Hodell, David A.; Charles, Christopher D.; Curtis, Jason H.; Mortyn, P. Graham; Ninnemann, Ulysses S.; Venz, Kathryn A. (2003): Oxygen isotope stratigraphy of ODP Leg 177 sites 1088, 1089, 1090, 1093, and 1094. Texas A&M University, Ocean Drilling Program, College Station, TX, United States, In: Gersonde, Rainer, Hodell, David A., Blum, Peter, Andersson, Carin, Austin, William E. N., Billups, Katharina, Channell, James E. T., Charles, Christopher D., Diekmann, Bernhard, Filippelli, Gabriel M., Flores, Jose-Abel, Hewitt, Antony T., Howard, William R., Ikehara, Minoru, Janecek, Thomas R., Kanfoush, Sharon L., Kemp, Alan E. S., King, Stagg L., Kleiven, Helga Flesche, Kuhn, Gerhard, Marino, Maria, Ninnemann, Ulysses S., O'Connell, Suzanne, Ortiz, Joseph D., Stoner, Joseph S., Sugiyama, Kazuhiro, Warnke, Detlef A., Zielinski, Ulrich, Proceedings of the Ocean Drilling Program, scientific results; Southern Ocean paleoceanography; covering Leg 177 of the cruises of the drilling vessel JOIDES Resolution; Cape Town, South Africa, to Punta Arenas, Chile; sites 1088-1094; 9 December 1997-5 February 1998, 177, georefid:2003-053337

While onboard ship during Leg 177, we used variations in sediment physical properties (mainly percent color reflectance) in conjunction with biomagnetostratigraphy to correlate among sites and predict the position of marine isotope stages (MISs). Our working assumption was that physical properties of Leg 177 sediments are controlled mainly by variations in carbonate content. Previous studies of Southern Ocean sediment cores have shown that carbonate concentrations are relatively high during interglacial stages and low during glacial stages at sites located within the Polar Frontal Zone (PFZ). Today, the PFZ marks a lithologic boundary in underlying sediment separating calcareous oozes to the north and silica-rich facies to the south. Although there is debate whether the position of the "physical" PFZ actually moved during glacial-interglacial cycles the "biochemical" PFZ, as expressed by the CaCO (sub 3) /opal boundary in sediments, certainly migrated north during glacials and south during interglacials. This gave rise to lithologic variations that are useful for stratigraphic correlation. At Leg 177 sites located north of the PFZ and at sublysoclinal depths, we expected the same pattern of carbonate variation because cores in the Atlantic basin are marked by increased carbonate dissolution during glacial periods and increased preservation during interglacials. Since the end of Leg 177 in January 1998, we have analyzed stable isotopic ratios of foraminifers in thousands of samples from Ocean Drilling Program (ODP) Sites 1088, 1089, 1090, 1093, and 1094. These data provide a test of our preliminary shipboard stratigraphic interpretations. Here, we describe the methodology employed for stable isotope analysis and provide the resultant data. We present all oxygen isotope signals vs. meters composite depth (mcd) and compare them to variations in carbonate content or percent red reflectance (a proxy for carbonate content). For those records that are continuous enough to be correlated to oxygen isotope reference signals, we present the 18O signals vs. time. The paleoceanographic interpretations of the oxygen and carbon isotope results are presented in papers listed in the bibliography and several manuscripts in preparation.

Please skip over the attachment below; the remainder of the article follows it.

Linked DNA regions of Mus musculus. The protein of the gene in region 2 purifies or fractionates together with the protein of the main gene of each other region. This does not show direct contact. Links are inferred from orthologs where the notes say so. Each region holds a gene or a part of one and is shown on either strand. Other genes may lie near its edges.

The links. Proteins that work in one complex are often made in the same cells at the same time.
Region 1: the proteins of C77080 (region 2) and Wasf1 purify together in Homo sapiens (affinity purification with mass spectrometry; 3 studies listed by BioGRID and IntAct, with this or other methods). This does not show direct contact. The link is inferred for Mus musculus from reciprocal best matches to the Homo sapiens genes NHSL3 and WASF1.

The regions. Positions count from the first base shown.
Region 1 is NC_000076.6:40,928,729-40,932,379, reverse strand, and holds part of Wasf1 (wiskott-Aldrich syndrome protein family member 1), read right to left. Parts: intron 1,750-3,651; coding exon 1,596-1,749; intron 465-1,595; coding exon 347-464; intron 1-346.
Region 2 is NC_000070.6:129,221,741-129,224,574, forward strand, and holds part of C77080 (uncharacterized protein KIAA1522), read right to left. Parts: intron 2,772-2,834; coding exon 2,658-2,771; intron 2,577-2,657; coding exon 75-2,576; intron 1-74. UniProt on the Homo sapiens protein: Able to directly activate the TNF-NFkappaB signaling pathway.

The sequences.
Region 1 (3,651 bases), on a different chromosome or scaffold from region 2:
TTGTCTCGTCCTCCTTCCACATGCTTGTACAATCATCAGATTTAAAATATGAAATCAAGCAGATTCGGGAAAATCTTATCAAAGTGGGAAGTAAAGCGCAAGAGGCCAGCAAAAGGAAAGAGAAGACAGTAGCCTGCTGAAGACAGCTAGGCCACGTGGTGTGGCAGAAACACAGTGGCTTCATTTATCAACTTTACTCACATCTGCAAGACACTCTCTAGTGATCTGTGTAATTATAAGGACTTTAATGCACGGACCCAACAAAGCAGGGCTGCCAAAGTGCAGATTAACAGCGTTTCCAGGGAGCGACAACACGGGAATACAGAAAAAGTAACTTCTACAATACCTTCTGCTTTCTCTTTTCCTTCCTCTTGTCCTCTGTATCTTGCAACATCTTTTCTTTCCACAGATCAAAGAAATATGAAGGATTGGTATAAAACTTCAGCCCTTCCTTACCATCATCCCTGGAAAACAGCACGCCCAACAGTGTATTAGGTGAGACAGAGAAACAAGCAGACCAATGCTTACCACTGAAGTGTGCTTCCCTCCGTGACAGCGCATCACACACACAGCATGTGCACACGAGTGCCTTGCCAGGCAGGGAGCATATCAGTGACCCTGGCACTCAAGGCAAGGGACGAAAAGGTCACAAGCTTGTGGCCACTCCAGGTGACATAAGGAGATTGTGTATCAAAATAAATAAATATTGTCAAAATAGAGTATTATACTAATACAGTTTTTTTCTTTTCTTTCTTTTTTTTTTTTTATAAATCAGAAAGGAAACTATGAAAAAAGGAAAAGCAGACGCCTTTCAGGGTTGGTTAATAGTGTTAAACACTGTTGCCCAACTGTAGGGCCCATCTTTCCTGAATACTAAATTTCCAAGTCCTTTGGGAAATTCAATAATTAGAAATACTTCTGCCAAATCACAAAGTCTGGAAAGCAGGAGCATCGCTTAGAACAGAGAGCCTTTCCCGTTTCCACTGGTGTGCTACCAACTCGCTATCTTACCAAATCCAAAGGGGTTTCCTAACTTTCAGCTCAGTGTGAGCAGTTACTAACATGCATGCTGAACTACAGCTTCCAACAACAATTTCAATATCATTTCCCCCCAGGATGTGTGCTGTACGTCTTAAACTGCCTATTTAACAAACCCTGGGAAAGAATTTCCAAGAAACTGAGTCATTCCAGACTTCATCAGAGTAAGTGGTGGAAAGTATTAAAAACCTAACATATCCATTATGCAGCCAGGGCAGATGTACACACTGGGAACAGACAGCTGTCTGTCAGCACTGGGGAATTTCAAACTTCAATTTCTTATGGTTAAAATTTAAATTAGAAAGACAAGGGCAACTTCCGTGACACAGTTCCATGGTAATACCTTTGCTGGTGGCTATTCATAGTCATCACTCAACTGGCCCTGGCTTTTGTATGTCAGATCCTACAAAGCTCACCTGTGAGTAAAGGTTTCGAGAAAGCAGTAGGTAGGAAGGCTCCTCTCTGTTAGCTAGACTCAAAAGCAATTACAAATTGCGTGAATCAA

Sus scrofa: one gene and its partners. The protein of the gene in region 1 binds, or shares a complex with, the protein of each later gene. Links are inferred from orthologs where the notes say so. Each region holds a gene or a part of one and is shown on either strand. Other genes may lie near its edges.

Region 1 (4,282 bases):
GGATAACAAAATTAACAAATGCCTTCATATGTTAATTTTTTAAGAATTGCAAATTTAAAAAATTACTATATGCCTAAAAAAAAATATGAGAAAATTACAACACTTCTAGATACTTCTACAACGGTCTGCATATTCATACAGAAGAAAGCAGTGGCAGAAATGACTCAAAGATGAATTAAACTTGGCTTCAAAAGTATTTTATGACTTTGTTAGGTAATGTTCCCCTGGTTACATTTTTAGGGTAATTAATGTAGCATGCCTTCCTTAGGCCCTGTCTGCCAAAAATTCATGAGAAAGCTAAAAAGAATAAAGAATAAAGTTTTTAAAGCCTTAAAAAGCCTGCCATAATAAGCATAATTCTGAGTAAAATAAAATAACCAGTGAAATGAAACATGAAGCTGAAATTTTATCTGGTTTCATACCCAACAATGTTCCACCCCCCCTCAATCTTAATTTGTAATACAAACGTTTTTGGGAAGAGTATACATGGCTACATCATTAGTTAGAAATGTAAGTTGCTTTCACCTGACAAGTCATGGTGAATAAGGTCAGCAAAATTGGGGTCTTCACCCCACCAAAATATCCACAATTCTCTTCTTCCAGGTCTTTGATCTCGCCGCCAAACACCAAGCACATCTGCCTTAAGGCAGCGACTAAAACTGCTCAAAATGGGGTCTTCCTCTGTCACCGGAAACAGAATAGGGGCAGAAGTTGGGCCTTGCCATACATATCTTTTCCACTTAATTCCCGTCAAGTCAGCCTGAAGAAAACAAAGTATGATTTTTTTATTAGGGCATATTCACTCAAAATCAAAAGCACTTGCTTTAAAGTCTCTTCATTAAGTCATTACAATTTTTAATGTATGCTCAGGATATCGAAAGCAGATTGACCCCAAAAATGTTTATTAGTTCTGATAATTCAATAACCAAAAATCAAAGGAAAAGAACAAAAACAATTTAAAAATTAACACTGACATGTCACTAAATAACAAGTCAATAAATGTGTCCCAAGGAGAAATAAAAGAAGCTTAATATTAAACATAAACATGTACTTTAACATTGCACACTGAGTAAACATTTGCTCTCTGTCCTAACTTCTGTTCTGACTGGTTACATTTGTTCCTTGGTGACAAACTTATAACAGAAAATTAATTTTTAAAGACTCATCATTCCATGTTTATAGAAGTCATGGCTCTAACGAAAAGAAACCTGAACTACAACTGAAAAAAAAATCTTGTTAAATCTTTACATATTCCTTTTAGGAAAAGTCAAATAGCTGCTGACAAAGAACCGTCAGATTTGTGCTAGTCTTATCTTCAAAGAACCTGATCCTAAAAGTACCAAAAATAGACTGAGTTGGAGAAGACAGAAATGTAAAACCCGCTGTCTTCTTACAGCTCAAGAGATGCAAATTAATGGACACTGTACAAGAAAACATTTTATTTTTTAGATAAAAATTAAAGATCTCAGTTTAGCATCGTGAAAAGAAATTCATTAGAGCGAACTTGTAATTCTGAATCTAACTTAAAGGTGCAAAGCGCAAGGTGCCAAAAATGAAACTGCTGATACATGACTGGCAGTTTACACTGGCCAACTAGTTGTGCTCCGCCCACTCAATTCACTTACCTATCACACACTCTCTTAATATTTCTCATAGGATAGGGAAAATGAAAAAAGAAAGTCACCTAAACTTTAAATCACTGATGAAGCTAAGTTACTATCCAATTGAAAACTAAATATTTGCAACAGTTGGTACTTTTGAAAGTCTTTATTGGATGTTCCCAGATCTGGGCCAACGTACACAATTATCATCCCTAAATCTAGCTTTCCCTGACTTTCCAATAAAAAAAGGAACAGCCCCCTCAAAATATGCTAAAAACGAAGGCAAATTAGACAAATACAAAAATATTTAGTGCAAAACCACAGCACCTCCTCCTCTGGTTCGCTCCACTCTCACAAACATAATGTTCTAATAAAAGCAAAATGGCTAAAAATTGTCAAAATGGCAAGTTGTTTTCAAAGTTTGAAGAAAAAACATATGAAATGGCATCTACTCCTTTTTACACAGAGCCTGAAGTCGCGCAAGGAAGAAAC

West: -180.0000 East: 180.0000 North: -40.5611 South: -90.0000
West: NaN East: NaN North: NaN South: NaN
Expedition: 177
Site: 177-1088
Site: 177-1089
Site: 177-1090
Site: 177-1093
Site: 177-1094
Supplemental Information:
Data report; available only on CD-ROM in PDF format and on the Web in PDF or HTML
Data access:
Provider: SEDIS Publication Catalogue
Data set link: http://sedis.iodp.org/pub-catalogue/index.php?id=10.2973/odp.proc.sr.177.120.2003 (c.f. for more detailed metadata)
Data download: application/pdf
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